However, you are wrong on one point, misunderstanding a key component of freedom, that I feel I can't ignore: Freedom, in its purest, most basic, literal, dictionary definition clearly means "the absence of control, interference, regulation, etc."
Yes, but it's purely political and subjective to imply that government control is the only form of restriction and control that's worth taking into account. A market controlled by a private monopoly is no more 'free' than one controlled by a government monopoly. It's less free, in fact, because in a democracy people have at least indirect control over what the government does.
Socialistic politics has perverted the definition in peoples minds to make them believe the clearly self-contradictiory idea that the government can be making their decisions for them, yet they are still free.
How does the government make people's decisions for them? Or for that matter, lead to less freedom? In Sweden I could choose any doctor I wanted and go to any hospital I wanted, public or private, funded through a single health insurance system. It would not matter whether I was employed or not, or who my employer was, or whether I had pre-existing conditions or anything. In the USA I don't have that choice unless I pay for it out of my own pocket, something which is beyond the means of 99% of the population for anything other than routine care. I certainly don't feel I have more 'freedom' when it comes to health care.
Not to mention civil liberties. In the US, the government can tap my phone without a warrant. They can hold people imprisoned without letting them know what they're accused of. They can execute you, and have a recent history of torture, even. And the US government doesn't have a problem telling my gay sister who she can and can't marry.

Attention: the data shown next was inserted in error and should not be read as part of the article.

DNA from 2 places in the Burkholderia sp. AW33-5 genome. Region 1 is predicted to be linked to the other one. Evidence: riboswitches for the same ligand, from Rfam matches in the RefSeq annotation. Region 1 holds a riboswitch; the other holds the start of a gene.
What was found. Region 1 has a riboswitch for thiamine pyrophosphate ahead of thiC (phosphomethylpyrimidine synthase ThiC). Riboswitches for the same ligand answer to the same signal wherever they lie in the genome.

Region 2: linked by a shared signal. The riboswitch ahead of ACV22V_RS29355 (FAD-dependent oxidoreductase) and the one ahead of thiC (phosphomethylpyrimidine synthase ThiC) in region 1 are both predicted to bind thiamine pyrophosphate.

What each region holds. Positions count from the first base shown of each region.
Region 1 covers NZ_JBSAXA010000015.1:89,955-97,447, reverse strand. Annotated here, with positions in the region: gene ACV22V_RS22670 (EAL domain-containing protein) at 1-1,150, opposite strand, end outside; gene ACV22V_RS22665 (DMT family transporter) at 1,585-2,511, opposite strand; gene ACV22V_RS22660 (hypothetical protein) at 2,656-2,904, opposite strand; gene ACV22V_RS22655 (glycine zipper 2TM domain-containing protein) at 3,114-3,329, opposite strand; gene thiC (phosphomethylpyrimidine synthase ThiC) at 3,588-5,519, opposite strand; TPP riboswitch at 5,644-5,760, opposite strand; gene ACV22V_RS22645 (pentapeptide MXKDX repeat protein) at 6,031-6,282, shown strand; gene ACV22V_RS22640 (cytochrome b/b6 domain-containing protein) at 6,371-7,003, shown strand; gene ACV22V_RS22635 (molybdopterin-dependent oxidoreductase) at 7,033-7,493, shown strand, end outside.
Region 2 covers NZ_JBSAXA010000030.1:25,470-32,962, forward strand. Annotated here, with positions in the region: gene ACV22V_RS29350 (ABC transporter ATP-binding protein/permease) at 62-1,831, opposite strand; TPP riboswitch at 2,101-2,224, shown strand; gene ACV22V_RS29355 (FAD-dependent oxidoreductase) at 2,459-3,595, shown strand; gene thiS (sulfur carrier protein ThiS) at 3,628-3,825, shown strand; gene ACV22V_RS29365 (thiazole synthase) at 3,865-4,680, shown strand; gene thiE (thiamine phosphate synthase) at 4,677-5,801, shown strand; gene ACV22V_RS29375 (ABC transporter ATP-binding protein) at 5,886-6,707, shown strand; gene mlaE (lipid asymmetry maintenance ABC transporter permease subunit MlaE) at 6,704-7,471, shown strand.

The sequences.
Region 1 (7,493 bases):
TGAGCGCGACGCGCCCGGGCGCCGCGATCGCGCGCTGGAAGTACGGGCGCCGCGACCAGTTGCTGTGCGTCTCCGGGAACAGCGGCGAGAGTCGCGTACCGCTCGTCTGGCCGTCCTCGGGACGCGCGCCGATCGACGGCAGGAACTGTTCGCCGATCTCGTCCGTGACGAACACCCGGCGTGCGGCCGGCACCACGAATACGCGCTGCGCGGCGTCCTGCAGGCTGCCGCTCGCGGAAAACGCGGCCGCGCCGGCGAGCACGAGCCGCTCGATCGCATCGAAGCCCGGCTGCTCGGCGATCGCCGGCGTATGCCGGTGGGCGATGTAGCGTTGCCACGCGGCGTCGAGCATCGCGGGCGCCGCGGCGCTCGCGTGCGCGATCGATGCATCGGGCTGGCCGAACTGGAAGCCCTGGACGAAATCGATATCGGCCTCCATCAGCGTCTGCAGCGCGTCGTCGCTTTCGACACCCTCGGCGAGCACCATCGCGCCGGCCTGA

You're telling me a country that's doing the above is more 'free' than a country that does none of the above, because that country has universal health care and more generous welfare benefits? That's absurd. Are you suggesting that the countries of Eastern Europe who suffered first-hand under Communism, are 'socialists' who don't appreciate freedom? Or for that matter, Finland, mentioned above, who fought three bloody wars on their own soil against Communism in the last century?
And as I aleady pointed out, there are many ways in which countries like Sweden are less regulated.
How about citing some specific examples about how these 'socialist' governments are restricting people's freedoms, rather than spouting the hand-waving vagaries (and outright fabrications, such as forced vaccinations) which you believe are true simply because you've been told they're true? Or even better, why don't you go live there for a while and find out for yourself. I think you'll find that every American who has done so, tends to cut the 'we have more freedom' nonsense.